Insulated firebox

Discussion in 'Reverse Flow' started by jgunne, Jul 27, 2015.

  1. jgunne

    jgunne Newbie

    If I decide to insulate my firebox, how beneficial is it to insulate the door and the bottom as well as the side that connects to the cook chamber? Im going back and forth whether to insulate or not. Does it help that much in East Texas in cooler weather or misty rain?
     
  2. jgunne

    jgunne Newbie

    A little more info. The cook chamber will be 30" and it is roughly 1/2' pipe, not sure how long I will be making it yet as I'm still fleshing out ideas before I start plans or the build but roughly 5 feet or maybe 5.5 ft. I plan on this being a trailered smoker and building woodbox, ect around the pit. Any ideas are welcome and appreciated.
     
  3. jgunne

    jgunne Newbie

    Any ideas guys?
     
  4. chef jimmyj

    chef jimmyj Smoking Guru Staff Member Moderator Group Lead OTBS Member

    There is a benefit to insulation. The more pure energy you put to the meat, rather than radiated off the fire box, the less fuel used. This gets much more critical in cold Northern states. Obviously not a major worry for you unless smoking 12 months a year. Comes down to your skill level. The 4 main sides and door is a must, but I don't recall seeing the smoker side being insulated, could be wrong. I am thinking it would be a bit tricky but, wouldn't hurt having 99% of the heat going in the smoke chamber. If you can afford the extra cost, I would do it...JJ
     
  5. inkjunkie

    inkjunkie Master of the Pit

    I am insulating the rear and the bottom of mine, bag of insulation I bought has enough Batts to do several smokers so why not. One thing that I have discovered....if you push the FB into the CC, supposedly increases the efficiency, have to watch where you cut the CC door...
     
  6. jgunne

    jgunne Newbie

    Thanks guys. Inkjunkie, what insulation are you using and where did you get it?
     
  7. jgunne

    jgunne Newbie

    Also creates a new question. Supposing you insulate, what about the air inlet vents? Trim around them somehow I guess? What kind of vents are most friendly to this? Thanks again for all the info guys!
     
  8. inkjunkie

    inkjunkie Master of the Pit

    I will be using some square tubing. Mine is going in the door. Just make the cuts and weld it to both sides of the door.
     
  9. jgunne

    jgunne Newbie

    Inkjunkie,

    What type of insulation are you using and where did you get it?
     
  10. inkjunkie

    inkjunkie Master of the Pit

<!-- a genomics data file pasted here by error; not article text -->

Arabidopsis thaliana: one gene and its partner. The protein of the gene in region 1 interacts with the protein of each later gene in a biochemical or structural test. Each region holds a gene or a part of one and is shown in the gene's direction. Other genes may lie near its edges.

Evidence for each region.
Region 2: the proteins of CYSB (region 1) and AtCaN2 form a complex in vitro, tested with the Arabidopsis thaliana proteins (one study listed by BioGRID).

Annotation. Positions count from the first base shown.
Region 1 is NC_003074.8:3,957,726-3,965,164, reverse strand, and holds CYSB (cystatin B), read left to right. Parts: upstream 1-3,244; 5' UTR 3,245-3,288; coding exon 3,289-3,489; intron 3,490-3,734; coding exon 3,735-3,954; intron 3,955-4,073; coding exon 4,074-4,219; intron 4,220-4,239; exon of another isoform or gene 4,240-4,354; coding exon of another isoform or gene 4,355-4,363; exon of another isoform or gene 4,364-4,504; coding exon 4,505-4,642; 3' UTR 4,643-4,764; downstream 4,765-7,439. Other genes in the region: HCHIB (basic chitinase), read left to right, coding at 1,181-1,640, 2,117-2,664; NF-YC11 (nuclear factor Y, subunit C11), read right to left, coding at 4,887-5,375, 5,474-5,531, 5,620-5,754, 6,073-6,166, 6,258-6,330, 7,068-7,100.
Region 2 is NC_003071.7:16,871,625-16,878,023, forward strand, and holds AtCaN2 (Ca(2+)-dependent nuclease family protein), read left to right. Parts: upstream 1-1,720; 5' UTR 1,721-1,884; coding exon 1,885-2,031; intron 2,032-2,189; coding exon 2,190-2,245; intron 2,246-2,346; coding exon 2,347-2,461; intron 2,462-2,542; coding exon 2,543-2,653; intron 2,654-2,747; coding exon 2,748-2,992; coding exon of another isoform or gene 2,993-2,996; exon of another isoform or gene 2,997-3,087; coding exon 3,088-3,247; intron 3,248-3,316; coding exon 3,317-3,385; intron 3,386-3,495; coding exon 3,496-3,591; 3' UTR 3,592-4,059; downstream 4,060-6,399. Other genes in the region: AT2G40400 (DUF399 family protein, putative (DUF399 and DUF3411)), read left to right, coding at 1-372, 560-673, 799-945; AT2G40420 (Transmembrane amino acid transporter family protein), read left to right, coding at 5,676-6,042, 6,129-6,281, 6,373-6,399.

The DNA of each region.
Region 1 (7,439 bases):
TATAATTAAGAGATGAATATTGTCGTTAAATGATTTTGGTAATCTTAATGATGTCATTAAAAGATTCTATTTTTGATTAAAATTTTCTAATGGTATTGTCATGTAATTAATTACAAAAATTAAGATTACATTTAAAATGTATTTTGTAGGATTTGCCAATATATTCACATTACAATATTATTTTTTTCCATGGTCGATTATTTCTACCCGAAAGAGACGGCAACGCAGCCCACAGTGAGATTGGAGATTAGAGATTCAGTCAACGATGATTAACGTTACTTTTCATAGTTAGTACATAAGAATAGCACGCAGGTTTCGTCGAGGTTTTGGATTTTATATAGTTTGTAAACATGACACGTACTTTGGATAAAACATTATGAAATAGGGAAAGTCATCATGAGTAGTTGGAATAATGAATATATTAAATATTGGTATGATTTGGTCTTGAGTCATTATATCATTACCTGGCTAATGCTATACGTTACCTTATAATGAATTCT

Home Depot or Lowe's has it.
     
  11. jgunne

    jgunne Newbie

    thanks
     
  12. inkjunkie

    inkjunkie Master of the Pit

    No problem. You may want to check with any local insulation retailers. From what I understand there is some Rockwool available that is thinner. Local Home Depot said that the only way I could purchase it from them was if I was a Commercial customer, said something about that is the only way there supplier would allow me to sell it.
    I did check with an insulation shop. They claimed to have some in there warehouse. But had one excuse after another..warehouse manager was at lunch all three times I stopped. Left contact info, never called me. 4 phone calls, never one return.
     
  13. What about AC Duct for insulation. It is already flat and can be cut pretty easy. Would there be any issue with chemicals burning off into the food. I was thinking about something like this too and was going to sandwich the insulation between the sheet metal so it's not exposed to direct flame.
     
  14. jcbigler

    jcbigler Smoking Fanatic SMF Premier Member

    AC ducting is meant to insulate a normal household heat and air temps. Not 1200 or 2000 degrees like high temp thermal insulation. 

    The mottos that I live my life by are:

    Do it right the first time.

    Buy once, cry once. 

    Don't do things by half measures. 
     
  15. lamar

    lamar Smoking Fanatic SMF Premier Member

    I have been using fiberboard duct material on my GOSM for two years and it insulates very well. I covered the sides, back, and top. Didn't think it would be necessary on the door. It holds temps very well down to 5F........the lowest I have tried. Easy to cut with a knife and the matching aluminum tape makes for a neat installation.
     

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